I woke up this morning to the sound of rain pelting against the windows. A quick glance at my phone showed the outside temperature was in the mid 50s. Another cold and rainy day in Poznań. Every part of my being wanted to pull the covers back over my head and hibernate until summer and the sun decide to make an appearance. It looks and feels like late fall here. I even saw my breath while out walking this morning. Michal and I have been in Poland for 12 days and there has only been one day of blue skies and sunshine.
This reminds me of another point I forgot to mention. The day we left home was sunny, hot and humid. Forty minutes after we boarded the bus to NYC I received a text from my mom stating that there had been a torrential downpour and her yard was flooded for the third time this summer. Shortly after that texts came that the road near our house was closed and that the town we live in was completely flooded. Thankfully we escaped before the storms and were not impacted by severe weather during the bus ride to the city.
Anyway, back to today. I had made a reservation for a 2 hour free walking tour in Old Town Poznań . The skies were gray, the rain was falling in buckets but I knew I needed to drag myself out of this apartment. Thankfully I packed a pair of jeans, a long sleeved shirt and my trusty raincoat. I jumped on the tram to head to the Old Town. For some reason the tram was taking much longer than usual. About two stops before I was supposed to get off, the tram came to a complete stop and all the other passengers stepped off. Turns out there was some sort of accident and the tram wasn’t going any further in that direction. I had seven minutes to get the Old Town before the tour started. Did you know the main square of the Old Town has been around since the early 14th century?!
Needless to say, despite my best efforts at dodging people and speed walking down wet cobblestone streets, I arrived five minutes late. Even with my late arrival, I made it on time to see two headbutting billy goats emerge from the clock on the Town Hall when the clock struck noon. The town hall dates back to somewhere around 1310. Billy goats are a symbol of Poznań. Legend has it that the townsfolk were gathered for a celebratory dinner to celebrate the town hall that had been rebuilt after a fire. The new town hall included a large clock on the outside of the building. The kitchen hand became distracted and the roast he was making fell into the fire. He then ran out into the field frantically searching for something else to make for dinner. He retrieved two billy goats who then got loose in the town hall and ended up entertaining the dinner crowd with their headbutting. A clock maker was summoned to make it so the billy goats would play every day.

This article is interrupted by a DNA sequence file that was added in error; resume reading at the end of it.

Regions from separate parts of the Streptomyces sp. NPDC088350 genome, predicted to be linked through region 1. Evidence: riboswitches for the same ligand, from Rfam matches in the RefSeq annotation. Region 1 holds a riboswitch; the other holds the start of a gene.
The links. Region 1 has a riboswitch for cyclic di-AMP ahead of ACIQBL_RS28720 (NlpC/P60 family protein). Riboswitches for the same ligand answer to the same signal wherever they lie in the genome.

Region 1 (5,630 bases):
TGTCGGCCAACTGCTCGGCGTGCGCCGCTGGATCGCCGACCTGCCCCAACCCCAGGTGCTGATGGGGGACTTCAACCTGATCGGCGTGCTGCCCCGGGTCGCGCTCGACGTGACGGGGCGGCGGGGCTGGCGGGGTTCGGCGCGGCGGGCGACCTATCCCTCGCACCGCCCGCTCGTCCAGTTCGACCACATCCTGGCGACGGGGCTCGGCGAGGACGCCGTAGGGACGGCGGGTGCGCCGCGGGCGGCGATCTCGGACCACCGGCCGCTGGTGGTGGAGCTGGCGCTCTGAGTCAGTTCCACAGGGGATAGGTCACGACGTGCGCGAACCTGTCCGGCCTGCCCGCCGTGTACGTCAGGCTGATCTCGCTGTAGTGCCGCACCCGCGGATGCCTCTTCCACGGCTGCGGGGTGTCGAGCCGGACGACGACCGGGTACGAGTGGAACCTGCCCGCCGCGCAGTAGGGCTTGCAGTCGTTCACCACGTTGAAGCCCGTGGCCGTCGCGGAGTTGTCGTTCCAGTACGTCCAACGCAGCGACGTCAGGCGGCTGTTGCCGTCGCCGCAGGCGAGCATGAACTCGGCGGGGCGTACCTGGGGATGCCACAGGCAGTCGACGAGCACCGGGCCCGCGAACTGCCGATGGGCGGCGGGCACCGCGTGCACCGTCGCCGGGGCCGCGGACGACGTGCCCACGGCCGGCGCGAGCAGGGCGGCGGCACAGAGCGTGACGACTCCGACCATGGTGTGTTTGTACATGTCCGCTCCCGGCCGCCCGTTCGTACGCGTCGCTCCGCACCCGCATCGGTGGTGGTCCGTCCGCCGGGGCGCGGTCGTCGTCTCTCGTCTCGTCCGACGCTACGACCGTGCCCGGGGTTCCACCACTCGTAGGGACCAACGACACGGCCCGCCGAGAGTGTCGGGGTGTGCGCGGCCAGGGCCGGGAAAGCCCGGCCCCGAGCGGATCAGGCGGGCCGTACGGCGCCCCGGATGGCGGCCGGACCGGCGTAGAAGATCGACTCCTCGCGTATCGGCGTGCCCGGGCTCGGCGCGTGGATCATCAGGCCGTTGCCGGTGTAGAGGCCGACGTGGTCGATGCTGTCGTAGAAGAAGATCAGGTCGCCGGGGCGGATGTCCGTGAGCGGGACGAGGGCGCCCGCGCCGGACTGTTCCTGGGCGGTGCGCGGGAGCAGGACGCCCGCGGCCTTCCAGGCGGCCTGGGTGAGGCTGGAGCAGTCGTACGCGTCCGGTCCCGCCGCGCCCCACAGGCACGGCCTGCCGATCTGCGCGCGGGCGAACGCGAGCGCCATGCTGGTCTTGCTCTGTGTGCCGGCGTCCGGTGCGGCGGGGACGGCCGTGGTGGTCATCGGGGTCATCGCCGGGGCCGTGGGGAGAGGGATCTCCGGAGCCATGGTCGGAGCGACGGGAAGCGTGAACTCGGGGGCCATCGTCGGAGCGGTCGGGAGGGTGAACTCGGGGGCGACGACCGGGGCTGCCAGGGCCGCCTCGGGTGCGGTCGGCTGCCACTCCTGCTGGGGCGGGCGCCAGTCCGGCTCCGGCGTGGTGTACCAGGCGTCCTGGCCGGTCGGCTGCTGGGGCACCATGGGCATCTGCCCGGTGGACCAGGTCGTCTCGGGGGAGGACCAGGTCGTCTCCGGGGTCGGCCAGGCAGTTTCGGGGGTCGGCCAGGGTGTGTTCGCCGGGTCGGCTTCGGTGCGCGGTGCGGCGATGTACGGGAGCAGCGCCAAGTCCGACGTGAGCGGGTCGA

The tour went from headbutting billy goats to an organ concert at a Jesuit church that dates back to the late 1600s. The 1600s were a time when Poznań thrived and experienced a booming economy. St. Stanislaus Church is widely known as the most exquisite example of Baroque architecture in Poland. Truth be told despite the outward fancy look, the Jesuits had a budget and couldn’t afford top of the line materials. The 16 large pillars are actually made out of stucco and not marble. In the courtyard of the church is where the first Jesuit College in Poland opened in 1573. This was the second university that existed in Poland. These building now hold members of the City Council.
My favorite part of Old Town is the merchant houses. These brightly colored buildings with unique designs were built where wooden stalls once stood as the base for selling goods. In the 16th century the wooden stalls were replaced with narrow houses measuring three meters wide and seven meters long (about 7 feet by 10 feet). Originally the bottom half the house remained a market stall and the designs on the houses represented what goods the merchant sold. The buildings look newer because 60-70% of Poznan was destroyed during World War II, including most of these homes.
A few other interesting and random facts included that the executioner’s wife ran a brothel across the street from the jail, a canopy of an old building saved the life of King Augustus II when he leaned too far out the window staring at a beautiful lady, and the river that ran through Poznan has been divided due to excessive flooding that took place hundreds of years ago. To the left under the canopy that saved the king, there’s a marker representing how high the flood waters were in 1736.
I love walking tours. They’re a great way to learn about a city and understand where you’re standing and what you’re looking at. These tours are especially great in cities like Poznań where the history dates back to the 14th century. As an American, I can’t even wrap my head around just how many hundreds of years this city has been thriving for. Another day of solo adventuring is in the books!